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Brewpub project nears final hurdle PDF Print E-mail
Community
Written by Steve Ostermann   
Thursday, 10 December 2009 18:03

Water Street Brewery addition to Gateway site expected to receive OK from village this month

Plans are nearing completion for the addition of a restaurant and brewpub as the final phase of the Gateway to Grafton project.

Water Street Brewery is scheduled this week to present plans to the village’s Architectural Review Board that call for construction of a 9,854-square-foot building near the southeastern corner of I-43 and Ulao Road.

The building, which will house a restaurant and pub with room for more than 400 customers, is to be constructed on four acres between the Gateway BP fuel station and convenience store and a Hampton Inn & Suites, both of which opened this year.

Water Street Brewery has planned the Grafton business as its third outlet in southeastern Wisconsin. The company, which opened in 1987, currently has restaurants in downtown Milwaukee and Delafield.

Plans call for the pub to brew a line of Water Street beers on site. The restaurant will feature a selections of dinners, sandwiches and appetizers.

“The building will be an outstanding addition to a prominent location at the entrance to Grafton,” said Village Administrator Darrell Hofland.

“It will be a focal point for all travelers along I-43.”

The village’s Plan Commission approved a conceptual plan for the Gateway development as a three-phase project in late 2008. Each phase has subsequently required approval of final site and architectural plans, which the restaurant and pub still need before construction can begin.

The Architectural Review Board will discuss the project at 5 p.m. Thursday, Dec. 10, at Village Hall, 860 Badger Cir. The Plan Commission will consider final site plan approval Tuesday, Dec. 22.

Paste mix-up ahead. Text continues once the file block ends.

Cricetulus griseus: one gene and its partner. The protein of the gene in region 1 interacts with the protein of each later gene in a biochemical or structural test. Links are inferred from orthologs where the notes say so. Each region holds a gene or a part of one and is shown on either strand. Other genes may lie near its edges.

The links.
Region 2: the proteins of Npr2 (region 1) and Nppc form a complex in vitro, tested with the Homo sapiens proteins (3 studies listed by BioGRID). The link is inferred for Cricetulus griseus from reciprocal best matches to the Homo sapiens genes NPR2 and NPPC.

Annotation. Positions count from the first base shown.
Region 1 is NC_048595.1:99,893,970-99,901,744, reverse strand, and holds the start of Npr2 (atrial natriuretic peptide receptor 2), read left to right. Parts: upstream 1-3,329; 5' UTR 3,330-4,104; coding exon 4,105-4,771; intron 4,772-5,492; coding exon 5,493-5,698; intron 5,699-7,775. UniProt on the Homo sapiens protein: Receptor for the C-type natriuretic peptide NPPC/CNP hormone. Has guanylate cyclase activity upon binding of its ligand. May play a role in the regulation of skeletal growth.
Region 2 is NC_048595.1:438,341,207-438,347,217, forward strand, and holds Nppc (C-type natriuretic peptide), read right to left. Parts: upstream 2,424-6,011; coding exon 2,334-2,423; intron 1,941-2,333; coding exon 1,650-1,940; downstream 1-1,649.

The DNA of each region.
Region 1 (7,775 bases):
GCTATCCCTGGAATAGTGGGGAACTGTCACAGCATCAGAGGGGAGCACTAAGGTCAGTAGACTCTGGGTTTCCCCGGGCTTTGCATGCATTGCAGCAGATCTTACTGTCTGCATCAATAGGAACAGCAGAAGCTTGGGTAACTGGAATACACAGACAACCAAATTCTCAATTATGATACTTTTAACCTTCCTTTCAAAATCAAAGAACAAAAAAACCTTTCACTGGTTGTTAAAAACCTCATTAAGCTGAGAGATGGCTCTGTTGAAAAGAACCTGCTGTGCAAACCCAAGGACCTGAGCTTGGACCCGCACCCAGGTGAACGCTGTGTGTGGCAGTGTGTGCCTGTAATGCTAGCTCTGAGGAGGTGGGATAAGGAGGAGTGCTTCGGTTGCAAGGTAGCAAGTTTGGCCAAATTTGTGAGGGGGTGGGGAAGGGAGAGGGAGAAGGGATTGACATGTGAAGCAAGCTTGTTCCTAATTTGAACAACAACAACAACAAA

Hofland said both approvals are expected this month, paving the way for construction to start in early spring 2010.

However, Hofland noted the site plan has yet to be reviewed by the village planning department and will be scrutinized to ensure it conforms to floodplain restrictions. The Gateway site is on 16 acres adjacent to Ulao Creek.

“The village has not yet begun to review how the site plan will conform to the conceptual design,” he said. “Due to environmental issues, this remains a key consideration.

“Ultimately, the building will need to fit the site without infringing on the designated wetland areas.”

The Gateway project was developed by American Design and Build, which purchased the land in 2008. The site, which formerly held the Mr. Z’s building, was subsequently annexed to the village from the Town of Grafton.

Architectural plans for the Water Street Brewery project call for construction of a two-story building that will have a two-story tower and grain silo. A metal seam roof will cover the building, which will have a lannon-stone base and clapboard and batten siding.

A patio for outdoor seating is also planned.

In a report to the Architectural Review Board, Village Planning Director Mike Rambousek gave the building plans a favorable review and recommended only minor changes.

“Overall, this is a landmark project for this area of the village, and the planning and development staff is very pleased with the project to date,” he said.

The restaurant would become the second brew-pub business in the village, the first being the Milwaukee Ale House outlet that opened downtown last year. However, the Water Street Brewery would be the first such operation with on-site brewing.

Water Street Brewery officials said they are confident the new outlet will be a success.

“We are excited to open a brew pub in Grafton and look forward to being part of the Grafton community,” said Tina Lukowitz, the company’s marketing director.


PLANS FOR THE Water Street Brewery restaurant and brewpub in the Gateway to Grafton development call for construction of a 9,854-square-foot building that can serve more than 400 customers. The project — depicted in a drawing by Uihlein Wilson Architects — is the third and final part of a three-phase development at a 16-acre site near the southeastern corner of I-43 and Ulao Road.

 

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